The downside of the Illumina sequencing is the relatively short read lengths which are to a certain extent covered by the ability to do pair-end sequencing. Typically, pair-end libraries of 2x250bp or 2x300bp can be used to cover the entire variable domain of an antibody which is typically around 400-500bp. It is possible to use MiSeq’s for sequencing for example scFv but that will typically require a more advanced lab protocol as well as bespoke bioinformatics analysis.
Illumina has several instruments with various sequence output volumes and read lengths which can be found on their website.
NGS is often used for sequencing Phage Display libraries or repertoire sequencing or in conjunction with single cell platforms such as 10x Genomics.
PacBio has developed a long-read sequencing technology which is capable of sequencing single molecules. The long reads produced by PacBio makes it a good choice for sequencing scFv’s, Fabs and similar which cannot be easily covered by paired end Illumina reads. PacBio has notoriously been known for poor sequencing quality but recent versions of their instrument together with advanced bioinformatics processing of the raw data has significantly improved sequence quality.
Oxford Nanopore has a versatile sequencing platform which has not yet been widely used in antibody discovery. Singh et al. published a paper where they made use of nanopore sequencing on single cell level.
Brief summary of major sequencing technologies used for antibody drug discovery. Significant deviations from this can be found and will depend on library construction and laboratory work and this should not be used as a guide to select which technology to use.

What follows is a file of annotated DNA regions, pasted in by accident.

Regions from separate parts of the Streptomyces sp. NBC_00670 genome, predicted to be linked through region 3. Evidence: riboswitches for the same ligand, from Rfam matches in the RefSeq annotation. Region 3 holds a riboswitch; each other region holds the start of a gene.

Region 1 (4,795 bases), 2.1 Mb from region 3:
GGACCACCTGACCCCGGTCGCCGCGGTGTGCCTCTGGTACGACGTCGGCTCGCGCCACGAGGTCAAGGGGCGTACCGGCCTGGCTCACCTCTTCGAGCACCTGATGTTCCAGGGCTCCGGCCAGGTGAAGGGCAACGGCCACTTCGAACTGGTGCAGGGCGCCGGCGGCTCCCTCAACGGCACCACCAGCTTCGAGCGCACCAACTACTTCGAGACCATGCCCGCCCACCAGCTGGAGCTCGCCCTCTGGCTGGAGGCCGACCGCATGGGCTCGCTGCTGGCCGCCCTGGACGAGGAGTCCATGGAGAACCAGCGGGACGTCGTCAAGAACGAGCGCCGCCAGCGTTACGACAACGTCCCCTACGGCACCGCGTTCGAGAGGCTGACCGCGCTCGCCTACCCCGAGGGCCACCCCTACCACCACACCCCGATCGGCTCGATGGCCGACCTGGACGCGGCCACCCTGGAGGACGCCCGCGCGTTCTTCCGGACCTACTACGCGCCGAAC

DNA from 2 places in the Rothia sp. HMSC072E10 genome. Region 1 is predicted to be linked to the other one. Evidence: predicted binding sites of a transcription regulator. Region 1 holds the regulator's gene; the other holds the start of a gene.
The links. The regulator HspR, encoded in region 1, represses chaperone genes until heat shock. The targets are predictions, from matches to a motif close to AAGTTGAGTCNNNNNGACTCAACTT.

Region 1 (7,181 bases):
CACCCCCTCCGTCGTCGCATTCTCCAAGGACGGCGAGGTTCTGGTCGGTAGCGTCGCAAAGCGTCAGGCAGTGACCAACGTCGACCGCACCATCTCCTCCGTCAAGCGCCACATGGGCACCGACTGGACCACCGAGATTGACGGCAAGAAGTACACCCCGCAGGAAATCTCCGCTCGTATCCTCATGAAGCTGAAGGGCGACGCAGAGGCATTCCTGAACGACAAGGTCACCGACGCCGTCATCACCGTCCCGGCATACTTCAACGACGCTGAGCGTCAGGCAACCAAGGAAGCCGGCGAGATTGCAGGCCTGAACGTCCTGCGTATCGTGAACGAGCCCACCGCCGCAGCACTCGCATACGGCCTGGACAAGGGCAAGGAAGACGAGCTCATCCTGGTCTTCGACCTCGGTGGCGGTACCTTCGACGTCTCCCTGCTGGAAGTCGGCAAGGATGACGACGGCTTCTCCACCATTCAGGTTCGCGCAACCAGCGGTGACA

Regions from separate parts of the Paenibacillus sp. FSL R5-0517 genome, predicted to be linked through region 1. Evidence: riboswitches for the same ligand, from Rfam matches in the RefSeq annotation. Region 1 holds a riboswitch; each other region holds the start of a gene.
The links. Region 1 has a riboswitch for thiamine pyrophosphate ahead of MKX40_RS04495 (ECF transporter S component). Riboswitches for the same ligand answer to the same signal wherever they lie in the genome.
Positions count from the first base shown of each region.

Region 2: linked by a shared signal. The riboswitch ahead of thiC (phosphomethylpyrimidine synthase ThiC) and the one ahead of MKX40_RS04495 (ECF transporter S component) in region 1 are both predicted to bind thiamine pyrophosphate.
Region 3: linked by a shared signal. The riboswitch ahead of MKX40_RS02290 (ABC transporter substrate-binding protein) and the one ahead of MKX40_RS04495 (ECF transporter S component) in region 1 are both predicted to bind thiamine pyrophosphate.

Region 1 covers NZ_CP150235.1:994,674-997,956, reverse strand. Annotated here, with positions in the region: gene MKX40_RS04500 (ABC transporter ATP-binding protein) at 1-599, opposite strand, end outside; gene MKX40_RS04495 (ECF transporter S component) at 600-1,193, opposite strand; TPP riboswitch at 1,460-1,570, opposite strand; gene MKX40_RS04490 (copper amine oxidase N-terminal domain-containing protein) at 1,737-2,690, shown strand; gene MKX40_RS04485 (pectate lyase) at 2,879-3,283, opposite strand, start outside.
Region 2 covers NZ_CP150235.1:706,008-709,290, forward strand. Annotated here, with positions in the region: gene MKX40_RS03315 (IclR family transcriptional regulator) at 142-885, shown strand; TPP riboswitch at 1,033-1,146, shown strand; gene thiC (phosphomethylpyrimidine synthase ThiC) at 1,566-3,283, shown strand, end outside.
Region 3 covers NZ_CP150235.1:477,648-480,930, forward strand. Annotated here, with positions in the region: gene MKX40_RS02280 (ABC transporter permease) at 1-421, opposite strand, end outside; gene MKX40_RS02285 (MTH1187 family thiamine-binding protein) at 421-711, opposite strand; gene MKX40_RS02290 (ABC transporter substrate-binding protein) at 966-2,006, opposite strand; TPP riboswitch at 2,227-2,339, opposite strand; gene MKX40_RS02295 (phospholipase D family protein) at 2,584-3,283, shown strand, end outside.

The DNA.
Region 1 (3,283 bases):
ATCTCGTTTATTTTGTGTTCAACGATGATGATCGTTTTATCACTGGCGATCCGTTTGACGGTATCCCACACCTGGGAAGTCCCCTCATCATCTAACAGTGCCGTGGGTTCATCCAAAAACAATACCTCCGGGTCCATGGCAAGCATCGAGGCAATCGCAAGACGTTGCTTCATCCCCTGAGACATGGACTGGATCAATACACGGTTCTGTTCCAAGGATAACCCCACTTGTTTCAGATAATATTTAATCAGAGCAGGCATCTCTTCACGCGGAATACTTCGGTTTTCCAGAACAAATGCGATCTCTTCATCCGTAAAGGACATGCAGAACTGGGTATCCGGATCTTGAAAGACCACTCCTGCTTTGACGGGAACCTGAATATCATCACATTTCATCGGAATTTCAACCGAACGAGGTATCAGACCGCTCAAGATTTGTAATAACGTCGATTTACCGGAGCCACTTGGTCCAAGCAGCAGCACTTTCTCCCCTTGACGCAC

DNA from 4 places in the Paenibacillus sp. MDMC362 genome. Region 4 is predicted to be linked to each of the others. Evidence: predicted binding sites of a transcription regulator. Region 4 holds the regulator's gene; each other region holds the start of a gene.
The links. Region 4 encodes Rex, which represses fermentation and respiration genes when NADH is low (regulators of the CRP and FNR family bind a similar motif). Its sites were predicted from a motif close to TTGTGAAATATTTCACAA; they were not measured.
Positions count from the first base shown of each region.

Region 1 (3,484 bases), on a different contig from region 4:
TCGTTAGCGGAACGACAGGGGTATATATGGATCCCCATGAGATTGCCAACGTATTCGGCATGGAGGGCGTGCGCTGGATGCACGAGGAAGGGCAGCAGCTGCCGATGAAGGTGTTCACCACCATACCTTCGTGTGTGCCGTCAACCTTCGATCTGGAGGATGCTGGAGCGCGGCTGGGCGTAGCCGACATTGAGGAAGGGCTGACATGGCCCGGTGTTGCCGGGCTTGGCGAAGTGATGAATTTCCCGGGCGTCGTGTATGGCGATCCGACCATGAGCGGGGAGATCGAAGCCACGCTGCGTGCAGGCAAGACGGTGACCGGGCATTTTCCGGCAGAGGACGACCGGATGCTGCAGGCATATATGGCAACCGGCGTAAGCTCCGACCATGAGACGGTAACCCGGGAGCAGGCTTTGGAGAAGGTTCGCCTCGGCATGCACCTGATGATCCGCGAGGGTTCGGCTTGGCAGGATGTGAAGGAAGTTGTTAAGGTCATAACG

|Technology||Read length||Good for|
|Sanger sequencing||500-1000bp||IgG, Fab, scFv. Very high quality but low throughput. Scalable to a few hundred sequences|
|Illumina – Miseq||2x250bp (paired-end)||VH or VL. Paired reads can cover a sdAb. Throughput up to approximately 10M sequences.|
|Illumina – NextSeq||150bp||Can only cover parts of an antibody eg. CDR-H3 and flanking region. Throughput up to 25M sequences|
|PacBio||~10kbp||PacBio reads can easily cover scFv length sequences. Also applicable to multivalent constructs of nanobodies etc.|
|Oxford Nanopore||Up to 2Mbp!!!||Not often used for antibody sequencing.|
Watson JD, Crick FH (1953). “A Structure for Deoxyribose Nucleic Acid” Nature. 171 (4356): 737-738.
Singh, M., Al-Eryani, G., Carswell, S. et al. High-throughput targeted long-read single cell sequencing reveals the clonal and transcriptional landscape of lymphocytes. Nat Commun 10, 3120 (2019). https://doi.org/10.1038/s41467-019-11049-4
Hodkinson, B. P., & Grice, E. A. (2015). Next-Generation Sequencing: A Review of Technologies and Tools for Wound Microbiome Research. Advances in wound care, 4(1), 50–58. https://doi.org/10.1089/wound.2014.0542
Francesco Nannini, Lenart Senicar, Farhaan Parekh, Khai J. Kong, Alexander Kinna, Reyisa Bughda, James Sillibourne, Xihao Hu, Biao Ma, Yuchen Bai, Mathieu Ferrari, Martin A. Pule & Shimobi C. Onuoha (2021) Combining phage display with SMRTbell next-generation sequencing for the rapid discovery of functional scFv fragments, mAbs, 13:1, DOI: 10.1080/19420862.2020.1864084